FORT LEONARD WOOD, Mo. (Oct. 27, 2022) — More than 200 Junior ROTC cadets from 24 schools across Missouri, Kansas and as far away as South Dakota visited Fort Leonard Wood Saturday to compete in the seventh Raider Challenge event here.
After nearly 12 hours of competition, a team from Ozark High School, in Ozark, Missouri, took the overall first-place trophy.
Raider Challenge is a team-oriented athletic competition held by Junior ROTC programs across the country, with a focus on strength and fitness. Winning teams have the opportunity to compete at the national level, hosted by U.S. Army Cadet Command.
According to Lt. Col. John Grabowski, who commands the 31st Engineer Battalion — the unit that took the lead on helping with this year’s event — supporting programs like Junior ROTC is “about bringing the next generation on board.”
“I have a philosophy that you have to replace yourself before you’re ready to go to the next step,” Grabowski said. “That’s one of the things I focus on at the battalion level and this is it in a nutshell. These are the future enlisted Soldiers who are going to come to this battalion; these are the future ROTC cadets; and these are the future academy students. These are the motivated kids who want to do more and serve their country, and we’re happy to help them do that.”
Grabowski said this year’s events were spread out across three locations on post and included a five-kilometer ruck march, one-rope bridge construction and crossing, the Physical Endurance Course, four physical team tasks — including tire flips, low crawling, pull ups, water can carry and a portion of the Army Combat Fitness Test “sprint-drag-carry” event — and a two-mile “gauntlet” event, with 35-pound ruck sacks and a 75-pound litter carry. Additionally, the teams were each invited to select two cadets to participate in a 1.5-mile buddy run.
For retired Col. Charles Williams, Waynesville High School Junior ROTC senior Army instructor, it makes sense to have a competition like this on Fort Leonard Wood, and he thanked the service members and civilians who gave time to make the event a success.
“This would be nothing without them,” Williams said. “They make it work, and they make it even better, because Waynesville and schools like Leavenworth (High School, Kansas) are around military installations, so they know the military. Most of these schools — we’ve got a school here from Rapid City, South Dakota — most of them, they don’t see the military, so I think it’s cool for them to be able to come here. They get to see drill sergeants up close and personal; they get to eat in a (Army dining facility), stay in the barracks.”
Assisting the 31st Engineer Battalion with the event were about 50 junior officers attending the Engineer Basic Officer Leader Course here. 2nd Lt. Owen Watts escorted one of the teams throughout the day and assisted with timing some of the events. He said the cadets impressed him.
“My high school didn’t have a Junior ROTC program, so this is my first time being exposed to it, but I’m super impressed by how fit these cadets are,” he said. “It’s a really cool event, but they’re doing a lot in one day, so a lot of respect to them.”
Watts noted how well the cadets worked as a team to accomplish their goals.
“When one person was struggling, they all struggled together,” he said. “They were all pushing each other really hard, staying calm even when things didn’t go as well as they’d hoped. It was really impressive to see.”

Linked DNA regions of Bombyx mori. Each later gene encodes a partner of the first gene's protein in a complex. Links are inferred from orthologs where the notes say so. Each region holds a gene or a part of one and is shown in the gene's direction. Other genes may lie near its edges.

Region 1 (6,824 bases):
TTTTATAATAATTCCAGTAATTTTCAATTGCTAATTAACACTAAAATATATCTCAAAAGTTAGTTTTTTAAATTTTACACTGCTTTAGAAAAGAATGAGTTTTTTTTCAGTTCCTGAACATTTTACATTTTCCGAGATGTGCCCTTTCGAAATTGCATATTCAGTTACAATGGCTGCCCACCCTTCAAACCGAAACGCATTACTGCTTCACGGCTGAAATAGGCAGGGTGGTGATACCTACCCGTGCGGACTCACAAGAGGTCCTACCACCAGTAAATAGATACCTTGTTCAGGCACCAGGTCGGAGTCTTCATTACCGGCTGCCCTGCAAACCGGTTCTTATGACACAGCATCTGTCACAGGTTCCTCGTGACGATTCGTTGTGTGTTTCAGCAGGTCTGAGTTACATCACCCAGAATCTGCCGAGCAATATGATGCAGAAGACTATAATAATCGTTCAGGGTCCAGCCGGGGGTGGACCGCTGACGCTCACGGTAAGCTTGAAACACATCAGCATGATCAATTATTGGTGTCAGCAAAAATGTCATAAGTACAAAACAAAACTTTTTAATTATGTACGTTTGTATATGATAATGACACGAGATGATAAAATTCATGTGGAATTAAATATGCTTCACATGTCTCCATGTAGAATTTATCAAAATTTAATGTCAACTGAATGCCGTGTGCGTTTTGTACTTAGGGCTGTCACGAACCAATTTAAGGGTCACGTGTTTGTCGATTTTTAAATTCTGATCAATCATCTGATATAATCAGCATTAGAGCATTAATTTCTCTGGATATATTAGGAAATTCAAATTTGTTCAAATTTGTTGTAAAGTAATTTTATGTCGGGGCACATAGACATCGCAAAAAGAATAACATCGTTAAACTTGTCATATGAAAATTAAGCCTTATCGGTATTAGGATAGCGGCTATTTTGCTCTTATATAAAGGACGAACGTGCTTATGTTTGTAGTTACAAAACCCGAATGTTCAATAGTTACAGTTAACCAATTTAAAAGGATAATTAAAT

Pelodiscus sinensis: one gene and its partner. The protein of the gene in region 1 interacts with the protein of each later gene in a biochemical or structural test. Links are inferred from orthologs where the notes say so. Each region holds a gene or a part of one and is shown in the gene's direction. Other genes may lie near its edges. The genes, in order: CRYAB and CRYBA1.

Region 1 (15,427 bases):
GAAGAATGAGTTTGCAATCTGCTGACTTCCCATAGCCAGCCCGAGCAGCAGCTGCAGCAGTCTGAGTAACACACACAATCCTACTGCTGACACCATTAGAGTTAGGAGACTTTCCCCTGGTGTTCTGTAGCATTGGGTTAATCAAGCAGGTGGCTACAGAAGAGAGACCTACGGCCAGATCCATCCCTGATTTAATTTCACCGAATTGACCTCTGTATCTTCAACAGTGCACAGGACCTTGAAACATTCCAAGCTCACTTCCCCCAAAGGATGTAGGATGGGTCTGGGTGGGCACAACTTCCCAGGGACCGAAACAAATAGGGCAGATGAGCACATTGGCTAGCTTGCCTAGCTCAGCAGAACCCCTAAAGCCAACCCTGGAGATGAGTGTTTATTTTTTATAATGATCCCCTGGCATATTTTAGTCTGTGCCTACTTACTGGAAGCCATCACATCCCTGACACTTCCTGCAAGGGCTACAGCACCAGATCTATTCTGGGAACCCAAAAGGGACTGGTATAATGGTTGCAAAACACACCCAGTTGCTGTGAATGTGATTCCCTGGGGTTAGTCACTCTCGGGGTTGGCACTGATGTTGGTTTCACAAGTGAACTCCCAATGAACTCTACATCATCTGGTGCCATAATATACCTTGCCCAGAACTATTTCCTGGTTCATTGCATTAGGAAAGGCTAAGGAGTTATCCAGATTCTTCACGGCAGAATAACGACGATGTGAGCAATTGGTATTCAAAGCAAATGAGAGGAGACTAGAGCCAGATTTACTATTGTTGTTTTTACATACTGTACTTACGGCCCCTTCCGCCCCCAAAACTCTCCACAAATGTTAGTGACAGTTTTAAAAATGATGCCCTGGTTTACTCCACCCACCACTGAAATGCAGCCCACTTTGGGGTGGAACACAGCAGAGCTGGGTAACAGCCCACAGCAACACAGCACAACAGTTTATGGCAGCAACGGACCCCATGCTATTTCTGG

Assisting with grading the one-rope bridge piece of the competition were 1st Lt. Cam Kirvan, Sapper Leader Course commander, and Sgt. 1st Class Andrew Pretty, one of the SLC’s instructors. Kirvan said he participated in ROTC in college and often helped with a Junior ROTC program. He had nothing but positive things to say about the program.
“The program is great,” he said. “It builds great students, great people and just makes better citizens.”
Avery Higdon is a junior at Waynesville High School, where she is captain of her school’s Raider Challenge team — the first female Raider team captain in recent memory, she said. Though Waynesville’s competitors didn’t manage to place in the top spot this year, Higdon said she measures their success differently.
“I don’t care what place we got — I think we did really great today,” she said. “No one broke down. No one gave up. Everyone kept going. The communication, the teamwork — we didn’t quit. It sucked a lot sometimes, but we kept going, and that’s how I determine success.”
About Fort Leonard Wood
Fort Leonard Wood is a thriving and prosperous installation that has evolved from a small basic training post more than 80 years ago to a premier Army Center of Excellence that trains nearly 80,000 military and civilians each year.
Fort Leonard Wood is home to the U.S Army Maneuver Support Center of Excellence and three U.S. Army schools: the U.S. Army Engineer School; U.S. Army Chemical, Biological, Radiological and Nuclear School; and the U.S. Army Military Police School. In addition to training engineer, CBRN and military police specialties for the Army, Fort Leonard Wood also provides gender-integrated in-processing and Basic Combat Training for new Soldiers.
Fort Leonard Wood also hosts and trains with the largest Marine Corps Detachment and Air Force Squadron on any Army installation as well as a large Navy construction detachment.
More information about Fort Leonard Wood is at: https://home.army.mil/wood/index.php/about/mission